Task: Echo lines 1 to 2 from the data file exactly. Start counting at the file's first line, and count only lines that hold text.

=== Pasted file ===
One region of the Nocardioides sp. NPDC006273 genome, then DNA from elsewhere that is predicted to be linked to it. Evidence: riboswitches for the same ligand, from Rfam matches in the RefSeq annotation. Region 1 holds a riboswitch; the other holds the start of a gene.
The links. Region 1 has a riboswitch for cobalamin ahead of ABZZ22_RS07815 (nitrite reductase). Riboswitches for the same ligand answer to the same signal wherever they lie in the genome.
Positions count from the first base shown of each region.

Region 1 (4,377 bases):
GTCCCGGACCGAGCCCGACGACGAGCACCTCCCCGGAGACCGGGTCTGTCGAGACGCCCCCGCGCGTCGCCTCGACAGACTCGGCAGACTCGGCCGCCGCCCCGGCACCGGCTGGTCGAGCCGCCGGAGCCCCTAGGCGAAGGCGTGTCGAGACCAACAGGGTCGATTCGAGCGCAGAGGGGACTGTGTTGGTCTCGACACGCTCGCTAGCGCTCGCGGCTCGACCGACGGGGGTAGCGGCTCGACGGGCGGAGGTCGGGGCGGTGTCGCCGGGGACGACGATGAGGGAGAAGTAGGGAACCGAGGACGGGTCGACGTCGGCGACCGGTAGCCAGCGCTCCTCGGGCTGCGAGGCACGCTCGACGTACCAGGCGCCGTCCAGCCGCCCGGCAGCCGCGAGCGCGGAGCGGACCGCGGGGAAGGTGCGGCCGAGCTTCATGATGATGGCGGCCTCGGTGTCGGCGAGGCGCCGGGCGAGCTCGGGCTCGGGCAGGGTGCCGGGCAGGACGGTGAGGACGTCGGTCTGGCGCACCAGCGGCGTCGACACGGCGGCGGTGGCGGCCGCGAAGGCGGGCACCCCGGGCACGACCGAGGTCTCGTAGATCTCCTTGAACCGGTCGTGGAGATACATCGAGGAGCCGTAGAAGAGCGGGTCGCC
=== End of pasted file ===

One region of the Nocardioides sp. NPDC006273 genome, then DNA from elsewhere that is predicted to be linked to it. Evidence: riboswitches for the same ligand, from Rfam matches in the RefSeq annotation. Region 1 holds a riboswitch; the other holds the start of a gene.
The links. Region 1 has a riboswitch for cobalamin ahead of ABZZ22_RS07815 (nitrite reductase). Riboswitches for the same ligand answer to the same signal wherever they lie in the genome.